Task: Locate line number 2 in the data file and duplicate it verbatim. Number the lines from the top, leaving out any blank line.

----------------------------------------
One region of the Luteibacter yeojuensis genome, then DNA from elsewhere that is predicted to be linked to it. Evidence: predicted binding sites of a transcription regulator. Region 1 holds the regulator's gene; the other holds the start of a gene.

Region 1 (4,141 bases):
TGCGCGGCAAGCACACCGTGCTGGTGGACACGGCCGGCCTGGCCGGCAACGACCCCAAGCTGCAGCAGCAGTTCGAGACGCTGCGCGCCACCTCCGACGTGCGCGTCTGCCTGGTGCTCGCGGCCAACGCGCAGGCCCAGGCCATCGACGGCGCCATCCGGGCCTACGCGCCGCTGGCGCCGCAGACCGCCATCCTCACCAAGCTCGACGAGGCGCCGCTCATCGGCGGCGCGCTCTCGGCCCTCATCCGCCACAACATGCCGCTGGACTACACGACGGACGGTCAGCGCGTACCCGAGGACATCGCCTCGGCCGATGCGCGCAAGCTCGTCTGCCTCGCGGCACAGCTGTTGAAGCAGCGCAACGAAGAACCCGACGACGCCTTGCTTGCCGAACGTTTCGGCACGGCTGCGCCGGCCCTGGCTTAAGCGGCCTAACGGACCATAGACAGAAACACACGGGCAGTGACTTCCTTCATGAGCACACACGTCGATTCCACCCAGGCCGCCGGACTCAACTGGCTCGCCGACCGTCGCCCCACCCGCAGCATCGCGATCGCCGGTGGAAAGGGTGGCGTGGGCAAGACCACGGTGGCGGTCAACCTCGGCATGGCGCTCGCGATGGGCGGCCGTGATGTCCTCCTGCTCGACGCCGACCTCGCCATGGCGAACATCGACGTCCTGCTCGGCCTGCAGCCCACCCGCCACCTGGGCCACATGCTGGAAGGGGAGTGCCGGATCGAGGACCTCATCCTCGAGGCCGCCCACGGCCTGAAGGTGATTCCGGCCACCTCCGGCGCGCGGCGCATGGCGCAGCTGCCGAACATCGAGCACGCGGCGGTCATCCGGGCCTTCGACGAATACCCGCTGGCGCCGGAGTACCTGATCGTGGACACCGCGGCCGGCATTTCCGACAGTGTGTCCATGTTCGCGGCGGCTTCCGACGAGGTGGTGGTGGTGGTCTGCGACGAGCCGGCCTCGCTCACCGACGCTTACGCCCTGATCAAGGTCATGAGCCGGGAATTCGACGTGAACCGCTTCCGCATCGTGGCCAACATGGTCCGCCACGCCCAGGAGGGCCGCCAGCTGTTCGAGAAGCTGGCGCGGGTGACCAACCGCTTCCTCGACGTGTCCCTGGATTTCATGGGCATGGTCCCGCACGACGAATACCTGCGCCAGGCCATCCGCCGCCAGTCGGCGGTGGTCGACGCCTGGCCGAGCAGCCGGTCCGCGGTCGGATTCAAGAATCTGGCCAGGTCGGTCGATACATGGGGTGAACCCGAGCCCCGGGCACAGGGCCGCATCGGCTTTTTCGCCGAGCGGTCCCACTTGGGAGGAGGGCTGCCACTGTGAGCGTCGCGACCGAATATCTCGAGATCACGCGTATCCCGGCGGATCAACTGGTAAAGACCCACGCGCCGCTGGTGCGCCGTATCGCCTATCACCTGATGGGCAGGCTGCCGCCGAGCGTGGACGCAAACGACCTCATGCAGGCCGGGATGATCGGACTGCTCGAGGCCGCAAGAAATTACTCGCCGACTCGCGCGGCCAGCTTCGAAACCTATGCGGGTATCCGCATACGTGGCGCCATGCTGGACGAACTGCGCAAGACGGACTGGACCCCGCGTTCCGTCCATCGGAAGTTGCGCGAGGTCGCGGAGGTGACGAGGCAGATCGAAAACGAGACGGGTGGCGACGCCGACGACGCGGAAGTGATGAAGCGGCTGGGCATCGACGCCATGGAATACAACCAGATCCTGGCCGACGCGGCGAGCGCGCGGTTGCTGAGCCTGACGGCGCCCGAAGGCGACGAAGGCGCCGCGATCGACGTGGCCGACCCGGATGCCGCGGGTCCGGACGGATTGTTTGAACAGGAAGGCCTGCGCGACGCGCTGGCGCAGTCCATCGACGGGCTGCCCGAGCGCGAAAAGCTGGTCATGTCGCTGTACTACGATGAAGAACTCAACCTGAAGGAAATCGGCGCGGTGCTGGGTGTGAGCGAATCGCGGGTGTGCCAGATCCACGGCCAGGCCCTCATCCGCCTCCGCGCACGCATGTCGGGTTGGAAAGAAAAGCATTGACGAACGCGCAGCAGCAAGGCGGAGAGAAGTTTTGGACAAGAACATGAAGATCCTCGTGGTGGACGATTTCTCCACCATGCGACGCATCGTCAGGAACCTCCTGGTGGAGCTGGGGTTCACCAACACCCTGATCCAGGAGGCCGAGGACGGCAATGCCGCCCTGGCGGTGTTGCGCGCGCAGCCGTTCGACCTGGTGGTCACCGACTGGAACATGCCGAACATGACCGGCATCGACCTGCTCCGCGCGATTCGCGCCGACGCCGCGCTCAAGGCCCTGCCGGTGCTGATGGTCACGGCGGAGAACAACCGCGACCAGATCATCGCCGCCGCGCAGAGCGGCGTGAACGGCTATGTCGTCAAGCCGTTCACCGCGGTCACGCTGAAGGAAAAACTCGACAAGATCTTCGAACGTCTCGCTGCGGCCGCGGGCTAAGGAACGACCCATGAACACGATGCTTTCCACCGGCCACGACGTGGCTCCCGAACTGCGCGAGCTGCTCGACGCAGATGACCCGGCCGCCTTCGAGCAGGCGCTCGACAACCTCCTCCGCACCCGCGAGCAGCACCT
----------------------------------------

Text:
Region 1 (4,141 bases):